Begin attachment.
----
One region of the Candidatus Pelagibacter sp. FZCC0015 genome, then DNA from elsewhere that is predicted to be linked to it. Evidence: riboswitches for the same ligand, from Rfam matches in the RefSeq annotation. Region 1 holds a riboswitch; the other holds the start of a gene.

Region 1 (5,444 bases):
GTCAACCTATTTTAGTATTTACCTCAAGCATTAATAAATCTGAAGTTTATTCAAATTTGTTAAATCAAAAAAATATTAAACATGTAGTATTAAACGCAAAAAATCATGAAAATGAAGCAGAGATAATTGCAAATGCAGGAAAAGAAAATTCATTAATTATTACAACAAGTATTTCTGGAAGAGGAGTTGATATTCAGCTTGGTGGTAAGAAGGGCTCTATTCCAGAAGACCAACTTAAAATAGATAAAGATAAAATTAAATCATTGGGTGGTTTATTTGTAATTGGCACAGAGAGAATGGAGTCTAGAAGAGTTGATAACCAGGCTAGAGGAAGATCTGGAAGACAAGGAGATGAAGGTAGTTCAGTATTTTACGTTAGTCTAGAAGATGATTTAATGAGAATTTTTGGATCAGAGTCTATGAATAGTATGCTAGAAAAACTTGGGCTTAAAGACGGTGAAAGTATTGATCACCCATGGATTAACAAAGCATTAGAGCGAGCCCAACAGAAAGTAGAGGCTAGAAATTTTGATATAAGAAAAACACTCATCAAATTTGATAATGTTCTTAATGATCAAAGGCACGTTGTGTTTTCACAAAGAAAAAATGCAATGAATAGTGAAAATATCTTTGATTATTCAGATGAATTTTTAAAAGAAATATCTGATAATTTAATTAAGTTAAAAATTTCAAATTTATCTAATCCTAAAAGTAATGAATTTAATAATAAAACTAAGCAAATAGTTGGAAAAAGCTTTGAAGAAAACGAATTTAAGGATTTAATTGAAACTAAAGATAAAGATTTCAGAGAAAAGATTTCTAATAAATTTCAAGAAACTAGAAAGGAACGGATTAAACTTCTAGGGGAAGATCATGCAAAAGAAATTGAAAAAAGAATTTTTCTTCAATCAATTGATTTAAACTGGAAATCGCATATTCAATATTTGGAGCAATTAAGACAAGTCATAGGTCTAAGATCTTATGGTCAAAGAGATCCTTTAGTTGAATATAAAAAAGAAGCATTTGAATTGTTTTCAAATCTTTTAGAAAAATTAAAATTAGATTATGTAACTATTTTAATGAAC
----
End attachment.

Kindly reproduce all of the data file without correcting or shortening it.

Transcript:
One region of the Candidatus Pelagibacter sp. FZCC0015 genome, then DNA from elsewhere that is predicted to be linked to it. Evidence: riboswitches for the same ligand, from Rfam matches in the RefSeq annotation. Region 1 holds a riboswitch; the other holds the start of a gene.

Region 1 (5,444 bases):
GTCAACCTATTTTAGTATTTACCTCAAGCATTAATAAATCTGAAGTTTATTCAAATTTGTTAAATCAAAAAAATATTAAACATGTAGTATTAAACGCAAAAAATCATGAAAATGAAGCAGAGATAATTGCAAATGCAGGAAAAGAAAATTCATTAATTATTACAACAAGTATTTCTGGAAGAGGAGTTGATATTCAGCTTGGTGGTAAGAAGGGCTCTATTCCAGAAGACCAACTTAAAATAGATAAAGATAAAATTAAATCATTGGGTGGTTTATTTGTAATTGGCACAGAGAGAATGGAGTCTAGAAGAGTTGATAACCAGGCTAGAGGAAGATCTGGAAGACAAGGAGATGAAGGTAGTTCAGTATTTTACGTTAGTCTAGAAGATGATTTAATGAGAATTTTTGGATCAGAGTCTATGAATAGTATGCTAGAAAAACTTGGGCTTAAAGACGGTGAAAGTATTGATCACCCATGGATTAACAAAGCATTAGAGCGAGCCCAACAGAAAGTAGAGGCTAGAAATTTTGATATAAGAAAAACACTCATCAAATTTGATAATGTTCTTAATGATCAAAGGCACGTTGTGTTTTCACAAAGAAAAAATGCAATGAATAGTGAAAATATCTTTGATTATTCAGATGAATTTTTAAAAGAAATATCTGATAATTTAATTAAGTTAAAAATTTCAAATTTATCTAATCCTAAAAGTAATGAATTTAATAATAAAACTAAGCAAATAGTTGGAAAAAGCTTTGAAGAAAACGAATTTAAGGATTTAATTGAAACTAAAGATAAAGATTTCAGAGAAAAGATTTCTAATAAATTTCAAGAAACTAGAAAGGAACGGATTAAACTTCTAGGGGAAGATCATGCAAAAGAAATTGAAAAAAGAATTTTTCTTCAATCAATTGATTTAAACTGGAAATCGCATATTCAATATTTGGAGCAATTAAGACAAGTCATAGGTCTAAGATCTTATGGTCAAAGAGATCCTTTAGTTGAATATAAAAAAGAAGCATTTGAATTGTTTTCAAATCTTTTAGAAAAATTAAAATTAGATTATGTAACTATTTTAATGAAC